Bananas are a “Toy” food; they have a nice texture. Banana taste is forever easily remembered and has a great after taste. Once you have them with peanut butter, their flavor is somehow enhanced, separated out by its combination. I think the aroma of a banana is more than an apple or a pear, whose aromas come with direct taste more than distant sensing. To me, the mighty banana has a place in the memory that spans from early childhood and playing with the peeling, to youthfully trying to just hold one without peeling it (an almost impossible task).
Now who has actually seen a banana leaf, or tree for that matter? Small bunches, of course, can be seen at the grocery. I love slicing them, and playing with the peelings. Folding up the overcoat of a banana helps to hold the moment, and after many years of this relationship, I find them to be completely fun to eat, look at, handle, share, carry, set on the counter and anticipate. One day my wife found a “banana hook,” a most convienent place to keep them, and they now serve as decoration as well (they always did, I suppose). Banana consuming is like drawing or painting, you just have to do it. You can’t hold a brush or pencil in your hands without using it and you can’t hold a banana without eating it. If the color alone doesn’t invigorate you, the firm feeling of its 5 sided grinning body will. Even the rough end parts are not offensive (we know they will get pulled away and hold the overcoat flaps together for easy goofing around. I drew these banana abstractions from memory; the real leaves don’t have splits. Nothing is accurate except my feelings for them. I will paint them someday because it would be disrespectful to not include my favorite part of a banana-Yellow.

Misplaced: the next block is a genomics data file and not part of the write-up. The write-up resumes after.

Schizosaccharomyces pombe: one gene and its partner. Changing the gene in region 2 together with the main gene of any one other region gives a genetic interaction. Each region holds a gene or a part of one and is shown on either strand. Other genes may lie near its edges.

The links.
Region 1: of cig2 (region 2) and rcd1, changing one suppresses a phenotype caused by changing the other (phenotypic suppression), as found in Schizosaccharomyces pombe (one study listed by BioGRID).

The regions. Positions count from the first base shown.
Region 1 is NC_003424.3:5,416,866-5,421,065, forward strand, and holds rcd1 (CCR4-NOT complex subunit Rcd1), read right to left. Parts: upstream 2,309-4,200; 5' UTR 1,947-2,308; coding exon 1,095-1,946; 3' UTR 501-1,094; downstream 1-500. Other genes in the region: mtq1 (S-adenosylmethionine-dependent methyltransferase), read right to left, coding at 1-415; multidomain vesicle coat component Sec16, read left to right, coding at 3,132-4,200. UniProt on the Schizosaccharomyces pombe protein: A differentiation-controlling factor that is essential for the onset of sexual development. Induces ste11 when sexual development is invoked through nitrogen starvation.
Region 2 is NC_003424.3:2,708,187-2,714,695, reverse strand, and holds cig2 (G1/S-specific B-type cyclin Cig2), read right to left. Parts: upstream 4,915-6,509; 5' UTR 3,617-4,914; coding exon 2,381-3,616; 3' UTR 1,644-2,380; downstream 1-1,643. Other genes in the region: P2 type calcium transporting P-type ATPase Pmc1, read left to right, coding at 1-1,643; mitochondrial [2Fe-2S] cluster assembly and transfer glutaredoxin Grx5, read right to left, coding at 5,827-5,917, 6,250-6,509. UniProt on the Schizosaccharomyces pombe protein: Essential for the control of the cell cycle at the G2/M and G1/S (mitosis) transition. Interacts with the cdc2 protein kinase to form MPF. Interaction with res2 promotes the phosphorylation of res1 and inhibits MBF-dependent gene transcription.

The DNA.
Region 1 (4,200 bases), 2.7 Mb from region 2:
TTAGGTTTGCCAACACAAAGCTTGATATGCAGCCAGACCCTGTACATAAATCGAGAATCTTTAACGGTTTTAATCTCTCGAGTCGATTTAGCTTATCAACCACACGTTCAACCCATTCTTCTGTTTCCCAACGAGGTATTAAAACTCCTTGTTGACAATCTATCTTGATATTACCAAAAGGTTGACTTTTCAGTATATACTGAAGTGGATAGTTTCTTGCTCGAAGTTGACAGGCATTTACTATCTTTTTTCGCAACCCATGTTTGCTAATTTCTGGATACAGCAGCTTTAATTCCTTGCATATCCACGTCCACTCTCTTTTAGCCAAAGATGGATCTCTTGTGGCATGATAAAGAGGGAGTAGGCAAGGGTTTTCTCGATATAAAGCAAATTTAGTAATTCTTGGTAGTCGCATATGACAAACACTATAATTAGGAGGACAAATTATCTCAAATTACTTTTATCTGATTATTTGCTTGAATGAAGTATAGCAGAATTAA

This is also like Botany of Desire. (http://www.ted.com/talks/michael_pollan_gives_a_plant_s_eye_view.html ). Those tricky bananas have us trained to love them.
Banana plants are used for high quality textiles and yarn. Used in kimonos and other clothing, as well as table cloths. The fibers of the plant make excellent art papers, banana paper dates back hundreds of years. Juice from the plant can be used as an adhesive.
Large leaves are used as umbrellas, or food wrappers, or containers for storage. Banana peelings, when powdered, can filter and extract heavy metals from river water. Banana plants are herbs. Good for eating, cooking, and making many varied recipes like banana bread, ice cream, yogurt, cake, fruit salads and toppings, baby food, sliced and fried into chips.
Fine strips of leaf edges have been used for centuries to make small threads for garlands and flower arrangements, bindings of all sorts and art projects.
Bananas can be inspiring to artists.
Bananas are “high value” school lunch trade items. Their leaf sheaths make a trunk like stem structure (Pseudostem). The plants have 8 to 12 leaves that grow up to two feet wide and 9 feet long. Bananas have about 75% water but are a good source of vitamin B6, fiber and potassium. Root systems can spread out 30 feet or more.
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